AUTUMN flashes on the screen and I’m in a car racing across Scotland and the leaves are falling like the rain that filled those puddles in rich brown earth, and I am driving so fast in Forza Horizon 4 that it almost makes my eyes water from the wind that I can imagine racing across my face. Then I see another landscape transform and it’s WINTER and I’m behind the wheel of a truck jouncing and rocking across a snow-bright field and look at how beautiful these seasons are. Can you even believe it was ever like this? I remember it, kind-of (because climate change was accelerating before I took my first steps), but I can’t really believe it when it’s mid-October and I’m sitting in my apartment in northern Massachusetts and it’s 85 degrees outside. The air conditioning was turned off days ago because by this time of year you’re supposed to need heat but maybe that, too, is a custom based on a memory. Like referring to a river that flowed above you while you slept, or depicting a thick blanket of white lingering on distant hillsides. So I sit there, knowing but not quite believing—the epitaph of our times—and continue to marvel at this gorgeous natural world depicted in—of all things, at this moment—an automotive fantasia.
Video games love to stun you with the gorgeous vista, the unexpected majesty (or tragicomedy) of a rare animal in the wild. But these depictions started having an unshakably melancholic resonance this year. How much of what the last two Assassin’s Creed games portrayed is in danger of disappearing during our lifetimes? How much is already gone? Red Dead games tend to view nature as a useful backdrop for some comments-section libertarianism, but when I play Red Dead 2 the real source of suspense and dramatic tension is in that clear air, the nights lit by starlight, and the snowpack in the mountains. How am I supposed to take seriously its conflict between individual liberty and a flawed, encroaching legal order when the very setting of the game is the thing that was and is being destroyed by modernity?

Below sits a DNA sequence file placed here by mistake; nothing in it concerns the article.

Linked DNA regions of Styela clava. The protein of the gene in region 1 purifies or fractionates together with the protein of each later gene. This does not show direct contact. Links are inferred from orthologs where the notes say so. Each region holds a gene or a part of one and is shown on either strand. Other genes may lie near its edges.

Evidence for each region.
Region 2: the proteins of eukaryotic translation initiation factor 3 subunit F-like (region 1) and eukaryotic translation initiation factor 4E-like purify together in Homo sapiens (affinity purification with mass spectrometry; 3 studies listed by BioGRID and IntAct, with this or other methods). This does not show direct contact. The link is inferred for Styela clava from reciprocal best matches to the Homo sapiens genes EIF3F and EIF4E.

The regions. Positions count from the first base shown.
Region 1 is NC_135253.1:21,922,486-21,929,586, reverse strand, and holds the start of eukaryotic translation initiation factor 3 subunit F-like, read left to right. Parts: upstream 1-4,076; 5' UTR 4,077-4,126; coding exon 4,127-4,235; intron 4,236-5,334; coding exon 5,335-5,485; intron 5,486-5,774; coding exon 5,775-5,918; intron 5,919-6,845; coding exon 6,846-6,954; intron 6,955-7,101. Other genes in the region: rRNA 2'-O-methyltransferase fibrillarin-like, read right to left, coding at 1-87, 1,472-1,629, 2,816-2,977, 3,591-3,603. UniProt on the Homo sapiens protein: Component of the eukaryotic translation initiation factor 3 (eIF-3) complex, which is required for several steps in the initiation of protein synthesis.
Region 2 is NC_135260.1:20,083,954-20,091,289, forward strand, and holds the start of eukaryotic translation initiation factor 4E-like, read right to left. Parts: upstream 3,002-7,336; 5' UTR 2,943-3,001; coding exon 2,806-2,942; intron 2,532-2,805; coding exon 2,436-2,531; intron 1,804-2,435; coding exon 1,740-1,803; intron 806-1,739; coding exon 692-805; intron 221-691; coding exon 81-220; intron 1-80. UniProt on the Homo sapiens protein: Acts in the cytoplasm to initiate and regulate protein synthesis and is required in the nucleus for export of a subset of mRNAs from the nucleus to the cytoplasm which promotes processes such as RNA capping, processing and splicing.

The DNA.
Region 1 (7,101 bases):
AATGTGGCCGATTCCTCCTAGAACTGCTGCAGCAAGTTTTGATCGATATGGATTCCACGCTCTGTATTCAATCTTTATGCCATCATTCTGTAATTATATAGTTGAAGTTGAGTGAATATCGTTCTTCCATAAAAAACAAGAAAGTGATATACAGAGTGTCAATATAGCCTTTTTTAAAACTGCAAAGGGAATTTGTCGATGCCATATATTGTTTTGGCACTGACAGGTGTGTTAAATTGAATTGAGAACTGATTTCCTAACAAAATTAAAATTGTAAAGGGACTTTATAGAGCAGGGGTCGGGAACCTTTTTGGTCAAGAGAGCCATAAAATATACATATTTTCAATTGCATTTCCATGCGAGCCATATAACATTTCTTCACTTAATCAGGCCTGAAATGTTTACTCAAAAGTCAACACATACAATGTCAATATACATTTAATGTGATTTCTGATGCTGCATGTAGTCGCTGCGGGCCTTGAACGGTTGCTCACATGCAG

I can’t play Forza Horizon 4 and not think about how idyllic—and now largely vanished—its depiction of the changing seasons is. The place where I live used to have a winter festival every year where there were all kind of contests and games played on snow and ice. They canceled it about twenty years ago because there were too many years where there just wasn’t enough snow.
Forza Horizon 4 is especially poignant because, of course, the entire conceit of the game is that it’s a car festival. There may be no invention and industry that has done more damage to the climate than the automobile, and in Horizon 4 the environment itself is nothing but a giant, weightless playground for cars to explore, traverse, and ultimately trash. So this game I love is freighted with this bizarre tension between the two things it means to celebrate: the car and the countryside.
This much anger and sadness cannot be good for you. I was playing Forza Horizon 4 as the sky lightened on a Monday morning, waiting until it was time to get my partner out of bed. I wanted to get to her before she checked the news on her phone and saw climate projections from the IPCC. We’ve been talking about having kids and now we’re talking about not having kids but I don’t want to think about that. I think about it and I can feel that pit of despair yawn in the darkness of the unknown and unknowable.
Games have always taken nature as a setting and a backdrop, but this was the year these fantasies of an unspoiled planet started to feel every bit as fantastical and unreachable as depictions of different worlds across the stars.